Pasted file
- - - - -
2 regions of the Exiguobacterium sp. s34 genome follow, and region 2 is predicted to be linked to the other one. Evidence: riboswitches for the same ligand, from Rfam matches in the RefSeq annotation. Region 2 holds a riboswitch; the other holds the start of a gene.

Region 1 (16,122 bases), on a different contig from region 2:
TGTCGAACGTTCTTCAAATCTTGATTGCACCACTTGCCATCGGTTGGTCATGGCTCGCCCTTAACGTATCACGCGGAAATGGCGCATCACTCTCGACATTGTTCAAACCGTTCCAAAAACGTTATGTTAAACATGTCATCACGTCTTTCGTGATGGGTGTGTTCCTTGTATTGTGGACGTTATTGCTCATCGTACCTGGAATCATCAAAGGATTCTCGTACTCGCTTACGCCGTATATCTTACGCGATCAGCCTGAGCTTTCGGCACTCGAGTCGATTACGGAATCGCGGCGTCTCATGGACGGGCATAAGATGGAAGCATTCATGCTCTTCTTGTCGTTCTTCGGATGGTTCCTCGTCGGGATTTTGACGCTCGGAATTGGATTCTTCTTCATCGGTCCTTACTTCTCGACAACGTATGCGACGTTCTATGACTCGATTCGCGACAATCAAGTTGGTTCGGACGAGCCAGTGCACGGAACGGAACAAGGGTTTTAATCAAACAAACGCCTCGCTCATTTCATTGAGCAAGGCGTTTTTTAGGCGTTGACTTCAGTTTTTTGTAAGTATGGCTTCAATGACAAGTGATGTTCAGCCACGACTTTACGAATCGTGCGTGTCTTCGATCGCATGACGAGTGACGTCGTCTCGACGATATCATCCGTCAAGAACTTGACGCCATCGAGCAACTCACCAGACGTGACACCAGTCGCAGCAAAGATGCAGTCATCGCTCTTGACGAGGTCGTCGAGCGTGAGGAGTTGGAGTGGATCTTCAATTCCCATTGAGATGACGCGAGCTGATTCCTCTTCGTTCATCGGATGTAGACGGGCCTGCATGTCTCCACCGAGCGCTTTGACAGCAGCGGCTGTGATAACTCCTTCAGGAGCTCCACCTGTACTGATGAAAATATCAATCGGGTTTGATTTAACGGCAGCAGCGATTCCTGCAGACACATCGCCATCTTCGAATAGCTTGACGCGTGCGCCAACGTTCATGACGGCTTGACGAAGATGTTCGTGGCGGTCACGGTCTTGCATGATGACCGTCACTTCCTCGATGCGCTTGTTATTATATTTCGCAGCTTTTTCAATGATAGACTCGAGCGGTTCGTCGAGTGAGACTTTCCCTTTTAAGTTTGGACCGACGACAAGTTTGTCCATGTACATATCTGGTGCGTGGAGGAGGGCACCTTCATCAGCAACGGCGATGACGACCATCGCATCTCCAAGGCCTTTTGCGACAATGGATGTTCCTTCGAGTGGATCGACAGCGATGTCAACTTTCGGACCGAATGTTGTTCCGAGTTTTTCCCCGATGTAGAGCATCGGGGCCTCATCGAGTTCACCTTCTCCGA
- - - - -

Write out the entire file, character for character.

2 regions of the Exiguobacterium sp. s34 genome follow, and region 2 is predicted to be linked to the other one. Evidence: riboswitches for the same ligand, from Rfam matches in the RefSeq annotation. Region 2 holds a riboswitch; the other holds the start of a gene.

Region 1 (16,122 bases), on a different contig from region 2:
TGTCGAACGTTCTTCAAATCTTGATTGCACCACTTGCCATCGGTTGGTCATGGCTCGCCCTTAACGTATCACGCGGAAATGGCGCATCACTCTCGACATTGTTCAAACCGTTCCAAAAACGTTATGTTAAACATGTCATCACGTCTTTCGTGATGGGTGTGTTCCTTGTATTGTGGACGTTATTGCTCATCGTACCTGGAATCATCAAAGGATTCTCGTACTCGCTTACGCCGTATATCTTACGCGATCAGCCTGAGCTTTCGGCACTCGAGTCGATTACGGAATCGCGGCGTCTCATGGACGGGCATAAGATGGAAGCATTCATGCTCTTCTTGTCGTTCTTCGGATGGTTCCTCGTCGGGATTTTGACGCTCGGAATTGGATTCTTCTTCATCGGTCCTTACTTCTCGACAACGTATGCGACGTTCTATGACTCGATTCGCGACAATCAAGTTGGTTCGGACGAGCCAGTGCACGGAACGGAACAAGGGTTTTAATCAAACAAACGCCTCGCTCATTTCATTGAGCAAGGCGTTTTTTAGGCGTTGACTTCAGTTTTTTGTAAGTATGGCTTCAATGACAAGTGATGTTCAGCCACGACTTTACGAATCGTGCGTGTCTTCGATCGCATGACGAGTGACGTCGTCTCGACGATATCATCCGTCAAGAACTTGACGCCATCGAGCAACTCACCAGACGTGACACCAGTCGCAGCAAAGATGCAGTCATCGCTCTTGACGAGGTCGTCGAGCGTGAGGAGTTGGAGTGGATCTTCAATTCCCATTGAGATGACGCGAGCTGATTCCTCTTCGTTCATCGGATGTAGACGGGCCTGCATGTCTCCACCGAGCGCTTTGACAGCAGCGGCTGTGATAACTCCTTCAGGAGCTCCACCTGTACTGATGAAAATATCAATCGGGTTTGATTTAACGGCAGCAGCGATTCCTGCAGACACATCGCCATCTTCGAATAGCTTGACGCGTGCGCCAACGTTCATGACGGCTTGACGAAGATGTTCGTGGCGGTCACGGTCTTGCATGATGACCGTCACTTCCTCGATGCGCTTGTTATTATATTTCGCAGCTTTTTCAATGATAGACTCGAGCGGTTCGTCGAGTGAGACTTTCCCTTTTAAGTTTGGACCGACGACAAGTTTGTCCATGTACATATCTGGTGCGTGGAGGAGGGCACCTTCATCAGCAACGGCGATGACGACCATCGCATCTCCAAGGCCTTTTGCGACAATGGATGTTCCTTCGAGTGGATCGACAGCGATGTCAACTTTCGGACCGAATGTTGTTCCGAGTTTTTCCCCGATGTAGAGCATCGGGGCCTCATCGAGTTCACCTTCTCCGA